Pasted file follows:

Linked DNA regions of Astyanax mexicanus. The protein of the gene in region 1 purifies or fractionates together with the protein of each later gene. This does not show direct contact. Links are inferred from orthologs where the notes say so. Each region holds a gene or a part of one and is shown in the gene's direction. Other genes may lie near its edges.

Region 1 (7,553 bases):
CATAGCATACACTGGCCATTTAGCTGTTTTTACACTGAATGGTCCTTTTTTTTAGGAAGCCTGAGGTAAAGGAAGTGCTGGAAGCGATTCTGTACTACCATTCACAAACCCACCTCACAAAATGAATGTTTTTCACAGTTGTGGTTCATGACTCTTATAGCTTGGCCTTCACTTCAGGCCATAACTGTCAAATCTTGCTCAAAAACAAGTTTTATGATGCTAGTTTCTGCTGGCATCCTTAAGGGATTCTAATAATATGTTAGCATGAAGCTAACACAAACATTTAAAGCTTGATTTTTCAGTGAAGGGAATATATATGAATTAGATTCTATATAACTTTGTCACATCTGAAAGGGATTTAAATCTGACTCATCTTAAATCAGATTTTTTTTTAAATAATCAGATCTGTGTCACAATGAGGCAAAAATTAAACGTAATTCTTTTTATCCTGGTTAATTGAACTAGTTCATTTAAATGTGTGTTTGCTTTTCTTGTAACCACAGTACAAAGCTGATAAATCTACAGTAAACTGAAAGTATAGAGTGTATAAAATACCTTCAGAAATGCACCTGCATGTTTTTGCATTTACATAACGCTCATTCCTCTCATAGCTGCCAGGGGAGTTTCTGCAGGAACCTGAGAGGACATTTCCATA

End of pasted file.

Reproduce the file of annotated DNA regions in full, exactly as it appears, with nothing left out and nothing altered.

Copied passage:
Linked DNA regions of Astyanax mexicanus. The protein of the gene in region 1 purifies or fractionates together with the protein of each later gene. This does not show direct contact. Links are inferred from orthologs where the notes say so. Each region holds a gene or a part of one and is shown in the gene's direction. Other genes may lie near its edges.

Region 1 (7,553 bases):
CATAGCATACACTGGCCATTTAGCTGTTTTTACACTGAATGGTCCTTTTTTTTAGGAAGCCTGAGGTAAAGGAAGTGCTGGAAGCGATTCTGTACTACCATTCACAAACCCACCTCACAAAATGAATGTTTTTCACAGTTGTGGTTCATGACTCTTATAGCTTGGCCTTCACTTCAGGCCATAACTGTCAAATCTTGCTCAAAAACAAGTTTTATGATGCTAGTTTCTGCTGGCATCCTTAAGGGATTCTAATAATATGTTAGCATGAAGCTAACACAAACATTTAAAGCTTGATTTTTCAGTGAAGGGAATATATATGAATTAGATTCTATATAACTTTGTCACATCTGAAAGGGATTTAAATCTGACTCATCTTAAATCAGATTTTTTTTTAAATAATCAGATCTGTGTCACAATGAGGCAAAAATTAAACGTAATTCTTTTTATCCTGGTTAATTGAACTAGTTCATTTAAATGTGTGTTTGCTTTTCTTGTAACCACAGTACAAAGCTGATAAATCTACAGTAAACTGAAAGTATAGAGTGTATAAAATACCTTCAGAAATGCACCTGCATGTTTTTGCATTTACATAACGCTCATTCCTCTCATAGCTGCCAGGGGAGTTTCTGCAGGAACCTGAGAGGACATTTCCATA